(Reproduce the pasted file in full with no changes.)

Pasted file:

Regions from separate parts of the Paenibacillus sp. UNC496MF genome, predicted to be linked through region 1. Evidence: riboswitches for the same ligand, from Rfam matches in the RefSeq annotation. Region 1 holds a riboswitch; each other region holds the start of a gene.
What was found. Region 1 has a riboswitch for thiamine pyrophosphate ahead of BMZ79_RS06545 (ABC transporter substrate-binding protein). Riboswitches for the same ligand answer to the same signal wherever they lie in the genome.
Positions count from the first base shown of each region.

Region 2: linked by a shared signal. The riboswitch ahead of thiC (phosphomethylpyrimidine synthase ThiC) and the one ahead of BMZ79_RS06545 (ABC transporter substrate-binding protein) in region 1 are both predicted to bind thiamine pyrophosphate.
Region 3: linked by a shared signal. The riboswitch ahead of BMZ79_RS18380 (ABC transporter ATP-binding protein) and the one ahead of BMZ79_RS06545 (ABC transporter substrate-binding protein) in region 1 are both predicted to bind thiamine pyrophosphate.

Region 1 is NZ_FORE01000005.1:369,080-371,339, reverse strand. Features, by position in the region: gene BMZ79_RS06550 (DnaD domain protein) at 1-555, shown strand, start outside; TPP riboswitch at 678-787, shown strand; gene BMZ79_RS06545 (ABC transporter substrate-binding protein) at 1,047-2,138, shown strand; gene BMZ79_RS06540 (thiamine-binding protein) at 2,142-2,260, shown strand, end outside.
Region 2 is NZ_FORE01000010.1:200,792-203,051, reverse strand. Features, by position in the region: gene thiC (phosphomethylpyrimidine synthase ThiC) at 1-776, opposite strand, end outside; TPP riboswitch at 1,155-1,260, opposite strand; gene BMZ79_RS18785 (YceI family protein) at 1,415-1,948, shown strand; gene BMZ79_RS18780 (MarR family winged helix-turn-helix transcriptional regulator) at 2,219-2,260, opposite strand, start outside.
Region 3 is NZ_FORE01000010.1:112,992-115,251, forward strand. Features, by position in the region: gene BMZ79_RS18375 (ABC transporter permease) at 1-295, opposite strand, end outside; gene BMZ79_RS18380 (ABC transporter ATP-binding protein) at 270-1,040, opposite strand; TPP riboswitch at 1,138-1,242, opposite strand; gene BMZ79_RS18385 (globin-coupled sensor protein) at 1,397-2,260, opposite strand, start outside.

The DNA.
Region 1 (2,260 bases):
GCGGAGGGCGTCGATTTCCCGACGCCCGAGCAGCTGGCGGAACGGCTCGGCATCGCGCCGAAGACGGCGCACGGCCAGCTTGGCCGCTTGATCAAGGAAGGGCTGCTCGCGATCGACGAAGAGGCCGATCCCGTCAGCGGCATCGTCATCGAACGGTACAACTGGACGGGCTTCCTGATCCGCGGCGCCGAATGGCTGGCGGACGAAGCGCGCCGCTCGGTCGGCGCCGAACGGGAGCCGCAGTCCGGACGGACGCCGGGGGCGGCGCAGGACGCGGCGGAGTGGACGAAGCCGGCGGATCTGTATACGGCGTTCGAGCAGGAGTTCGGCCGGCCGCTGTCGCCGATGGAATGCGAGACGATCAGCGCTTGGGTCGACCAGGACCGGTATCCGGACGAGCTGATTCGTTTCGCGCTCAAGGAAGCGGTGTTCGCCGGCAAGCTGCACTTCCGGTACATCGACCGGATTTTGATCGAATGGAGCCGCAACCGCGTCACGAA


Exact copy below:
Regions from separate parts of the Paenibacillus sp. UNC496MF genome, predicted to be linked through region 1. Evidence: riboswitches for the same ligand, from Rfam matches in the RefSeq annotation. Region 1 holds a riboswitch; each other region holds the start of a gene.
What was found. Region 1 has a riboswitch for thiamine pyrophosphate ahead of BMZ79_RS06545 (ABC transporter substrate-binding protein). Riboswitches for the same ligand answer to the same signal wherever they lie in the genome.
Positions count from the first base shown of each region.

Region 2: linked by a shared signal. The riboswitch ahead of thiC (phosphomethylpyrimidine synthase ThiC) and the one ahead of BMZ79_RS06545 (ABC transporter substrate-binding protein) in region 1 are both predicted to bind thiamine pyrophosphate.
Region 3: linked by a shared signal. The riboswitch ahead of BMZ79_RS18380 (ABC transporter ATP-binding protein) and the one ahead of BMZ79_RS06545 (ABC transporter substrate-binding protein) in region 1 are both predicted to bind thiamine pyrophosphate.

Region 1 is NZ_FORE01000005.1:369,080-371,339, reverse strand. Features, by position in the region: gene BMZ79_RS06550 (DnaD domain protein) at 1-555, shown strand, start outside; TPP riboswitch at 678-787, shown strand; gene BMZ79_RS06545 (ABC transporter substrate-binding protein) at 1,047-2,138, shown strand; gene BMZ79_RS06540 (thiamine-binding protein) at 2,142-2,260, shown strand, end outside.
Region 2 is NZ_FORE01000010.1:200,792-203,051, reverse strand. Features, by position in the region: gene thiC (phosphomethylpyrimidine synthase ThiC) at 1-776, opposite strand, end outside; TPP riboswitch at 1,155-1,260, opposite strand; gene BMZ79_RS18785 (YceI family protein) at 1,415-1,948, shown strand; gene BMZ79_RS18780 (MarR family winged helix-turn-helix transcriptional regulator) at 2,219-2,260, opposite strand, start outside.
Region 3 is NZ_FORE01000010.1:112,992-115,251, forward strand. Features, by position in the region: gene BMZ79_RS18375 (ABC transporter permease) at 1-295, opposite strand, end outside; gene BMZ79_RS18380 (ABC transporter ATP-binding protein) at 270-1,040, opposite strand; TPP riboswitch at 1,138-1,242, opposite strand; gene BMZ79_RS18385 (globin-coupled sensor protein) at 1,397-2,260, opposite strand, start outside.

The DNA.
Region 1 (2,260 bases):
GCGGAGGGCGTCGATTTCCCGACGCCCGAGCAGCTGGCGGAACGGCTCGGCATCGCGCCGAAGACGGCGCACGGCCAGCTTGGCCGCTTGATCAAGGAAGGGCTGCTCGCGATCGACGAAGAGGCCGATCCCGTCAGCGGCATCGTCATCGAACGGTACAACTGGACGGGCTTCCTGATCCGCGGCGCCGAATGGCTGGCGGACGAAGCGCGCCGCTCGGTCGGCGCCGAACGGGAGCCGCAGTCCGGACGGACGCCGGGGGCGGCGCAGGACGCGGCGGAGTGGACGAAGCCGGCGGATCTGTATACGGCGTTCGAGCAGGAGTTCGGCCGGCCGCTGTCGCCGATGGAATGCGAGACGATCAGCGCTTGGGTCGACCAGGACCGGTATCCGGACGAGCTGATTCGTTTCGCGCTCAAGGAAGCGGTGTTCGCCGGCAAGCTGCACTTCCGGTACATCGACCGGATTTTGATCGAATGGAGCCGCAACCGCGTCACGAA